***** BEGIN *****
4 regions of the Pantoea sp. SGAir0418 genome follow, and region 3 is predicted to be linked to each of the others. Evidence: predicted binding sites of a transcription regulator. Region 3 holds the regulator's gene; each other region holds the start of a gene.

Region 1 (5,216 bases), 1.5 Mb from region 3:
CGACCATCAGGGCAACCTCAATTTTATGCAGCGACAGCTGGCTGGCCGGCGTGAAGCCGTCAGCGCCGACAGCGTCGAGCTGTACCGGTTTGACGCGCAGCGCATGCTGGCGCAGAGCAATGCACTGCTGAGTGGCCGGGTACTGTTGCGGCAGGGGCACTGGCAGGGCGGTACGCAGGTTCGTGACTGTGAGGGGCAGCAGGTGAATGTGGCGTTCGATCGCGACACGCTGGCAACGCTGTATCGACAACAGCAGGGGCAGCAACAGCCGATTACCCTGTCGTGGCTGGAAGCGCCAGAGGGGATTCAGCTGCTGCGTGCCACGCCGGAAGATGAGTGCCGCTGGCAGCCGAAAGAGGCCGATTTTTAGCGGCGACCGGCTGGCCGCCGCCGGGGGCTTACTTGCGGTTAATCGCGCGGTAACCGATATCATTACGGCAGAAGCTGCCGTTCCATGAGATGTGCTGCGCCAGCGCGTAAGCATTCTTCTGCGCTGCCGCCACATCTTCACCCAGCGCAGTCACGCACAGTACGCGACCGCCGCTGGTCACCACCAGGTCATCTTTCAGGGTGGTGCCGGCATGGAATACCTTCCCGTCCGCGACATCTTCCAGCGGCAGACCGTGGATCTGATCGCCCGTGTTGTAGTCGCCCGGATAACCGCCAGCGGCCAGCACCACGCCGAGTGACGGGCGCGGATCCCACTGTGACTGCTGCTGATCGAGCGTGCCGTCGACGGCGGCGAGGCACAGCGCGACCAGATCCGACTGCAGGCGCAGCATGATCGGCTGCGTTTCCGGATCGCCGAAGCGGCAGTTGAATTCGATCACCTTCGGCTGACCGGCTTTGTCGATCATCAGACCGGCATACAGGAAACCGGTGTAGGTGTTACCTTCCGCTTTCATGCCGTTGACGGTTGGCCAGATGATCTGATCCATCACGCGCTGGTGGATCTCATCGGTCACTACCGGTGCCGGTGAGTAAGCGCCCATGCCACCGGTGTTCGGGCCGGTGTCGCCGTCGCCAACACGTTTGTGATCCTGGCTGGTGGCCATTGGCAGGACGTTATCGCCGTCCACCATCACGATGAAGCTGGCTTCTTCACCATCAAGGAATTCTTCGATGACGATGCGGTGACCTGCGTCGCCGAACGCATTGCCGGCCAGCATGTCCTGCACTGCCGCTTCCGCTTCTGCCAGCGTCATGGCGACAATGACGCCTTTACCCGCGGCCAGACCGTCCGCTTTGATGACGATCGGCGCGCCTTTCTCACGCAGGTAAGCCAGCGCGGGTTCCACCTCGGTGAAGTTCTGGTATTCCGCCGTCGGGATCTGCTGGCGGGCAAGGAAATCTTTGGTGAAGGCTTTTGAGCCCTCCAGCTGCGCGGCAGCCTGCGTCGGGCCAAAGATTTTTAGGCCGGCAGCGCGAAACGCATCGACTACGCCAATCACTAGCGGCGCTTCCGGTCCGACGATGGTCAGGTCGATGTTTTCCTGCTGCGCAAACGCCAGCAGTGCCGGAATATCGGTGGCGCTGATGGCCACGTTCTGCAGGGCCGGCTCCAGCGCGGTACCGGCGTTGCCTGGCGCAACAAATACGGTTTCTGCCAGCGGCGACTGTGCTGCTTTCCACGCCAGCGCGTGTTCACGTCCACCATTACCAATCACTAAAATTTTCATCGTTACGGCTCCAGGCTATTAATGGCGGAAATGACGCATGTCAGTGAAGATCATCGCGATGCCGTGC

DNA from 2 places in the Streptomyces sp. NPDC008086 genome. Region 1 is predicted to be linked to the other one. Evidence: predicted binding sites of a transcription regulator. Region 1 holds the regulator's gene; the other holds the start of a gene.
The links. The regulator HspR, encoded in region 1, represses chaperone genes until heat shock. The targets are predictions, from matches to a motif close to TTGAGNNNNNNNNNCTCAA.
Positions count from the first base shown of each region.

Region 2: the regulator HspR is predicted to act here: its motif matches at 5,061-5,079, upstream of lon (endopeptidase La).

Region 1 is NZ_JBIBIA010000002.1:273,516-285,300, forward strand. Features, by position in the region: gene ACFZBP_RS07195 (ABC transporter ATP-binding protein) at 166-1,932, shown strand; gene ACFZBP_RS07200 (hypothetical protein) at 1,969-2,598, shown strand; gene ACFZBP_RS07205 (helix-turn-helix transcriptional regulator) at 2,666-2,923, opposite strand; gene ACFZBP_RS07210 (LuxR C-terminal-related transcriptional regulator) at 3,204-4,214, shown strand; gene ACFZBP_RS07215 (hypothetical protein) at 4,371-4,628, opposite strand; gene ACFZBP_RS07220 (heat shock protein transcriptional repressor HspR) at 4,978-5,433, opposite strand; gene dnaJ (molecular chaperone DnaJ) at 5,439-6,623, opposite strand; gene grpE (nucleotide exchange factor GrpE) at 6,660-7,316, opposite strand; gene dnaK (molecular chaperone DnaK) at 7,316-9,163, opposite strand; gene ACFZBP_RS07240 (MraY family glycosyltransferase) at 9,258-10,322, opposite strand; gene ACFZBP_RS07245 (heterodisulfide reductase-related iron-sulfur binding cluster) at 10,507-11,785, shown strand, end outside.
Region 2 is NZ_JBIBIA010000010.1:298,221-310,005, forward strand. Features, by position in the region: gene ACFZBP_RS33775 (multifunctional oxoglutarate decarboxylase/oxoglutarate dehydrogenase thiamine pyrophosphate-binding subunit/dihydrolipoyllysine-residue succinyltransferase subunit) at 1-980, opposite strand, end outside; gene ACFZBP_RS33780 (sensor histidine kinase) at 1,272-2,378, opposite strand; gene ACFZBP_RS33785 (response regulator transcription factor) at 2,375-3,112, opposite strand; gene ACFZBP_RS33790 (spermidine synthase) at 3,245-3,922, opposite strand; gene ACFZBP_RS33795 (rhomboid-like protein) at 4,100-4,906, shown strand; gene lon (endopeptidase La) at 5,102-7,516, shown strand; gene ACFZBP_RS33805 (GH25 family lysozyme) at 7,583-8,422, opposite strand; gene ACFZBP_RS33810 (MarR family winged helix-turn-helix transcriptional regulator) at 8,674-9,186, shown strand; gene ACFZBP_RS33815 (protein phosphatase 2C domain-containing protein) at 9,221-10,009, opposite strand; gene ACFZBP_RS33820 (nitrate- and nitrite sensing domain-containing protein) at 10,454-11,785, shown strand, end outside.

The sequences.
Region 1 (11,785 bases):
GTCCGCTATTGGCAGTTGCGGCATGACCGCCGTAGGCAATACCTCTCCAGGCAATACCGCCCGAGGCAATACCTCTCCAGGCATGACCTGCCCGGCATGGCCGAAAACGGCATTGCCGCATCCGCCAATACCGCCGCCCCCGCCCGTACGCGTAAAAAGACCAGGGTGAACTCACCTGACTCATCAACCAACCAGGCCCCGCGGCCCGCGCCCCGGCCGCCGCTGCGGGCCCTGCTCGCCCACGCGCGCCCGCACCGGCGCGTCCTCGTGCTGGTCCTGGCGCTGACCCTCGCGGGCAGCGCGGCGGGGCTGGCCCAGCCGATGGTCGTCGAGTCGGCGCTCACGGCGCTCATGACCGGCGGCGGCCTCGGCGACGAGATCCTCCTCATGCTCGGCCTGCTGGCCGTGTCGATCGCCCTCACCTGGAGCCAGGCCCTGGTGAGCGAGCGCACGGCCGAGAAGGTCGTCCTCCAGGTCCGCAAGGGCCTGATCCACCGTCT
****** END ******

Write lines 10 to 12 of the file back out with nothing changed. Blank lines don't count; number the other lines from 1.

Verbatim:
The sequences.
Region 1 (11,785 bases):
GTCCGCTATTGGCAGTTGCGGCATGACCGCCGTAGGCAATACCTCTCCAGGCAATACCGCCCGAGGCAATACCTCTCCAGGCATGACCTGCCCGGCATGGCCGAAAACGGCATTGCCGCATCCGCCAATACCGCCGCCCCCGCCCGTACGCGTAAAAAGACCAGGGTGAACTCACCTGACTCATCAACCAACCAGGCCCCGCGGCCCGCGCCCCGGCCGCCGCTGCGGGCCCTGCTCGCCCACGCGCGCCCGCACCGGCGCGTCCTCGTGCTGGTCCTGGCGCTGACCCTCGCGGGCAGCGCGGCGGGGCTGGCCCAGCCGATGGTCGTCGAGTCGGCGCTCACGGCGCTCATGACCGGCGGCGGCCTCGGCGACGAGATCCTCCTCATGCTCGGCCTGCTGGCCGTGTCGATCGCCCTCACCTGGAGCCAGGCCCTGGTGAGCGAGCGCACGGCCGAGAAGGTCGTCCTCCAGGTCCGCAAGGGCCTGATCCACCGTCT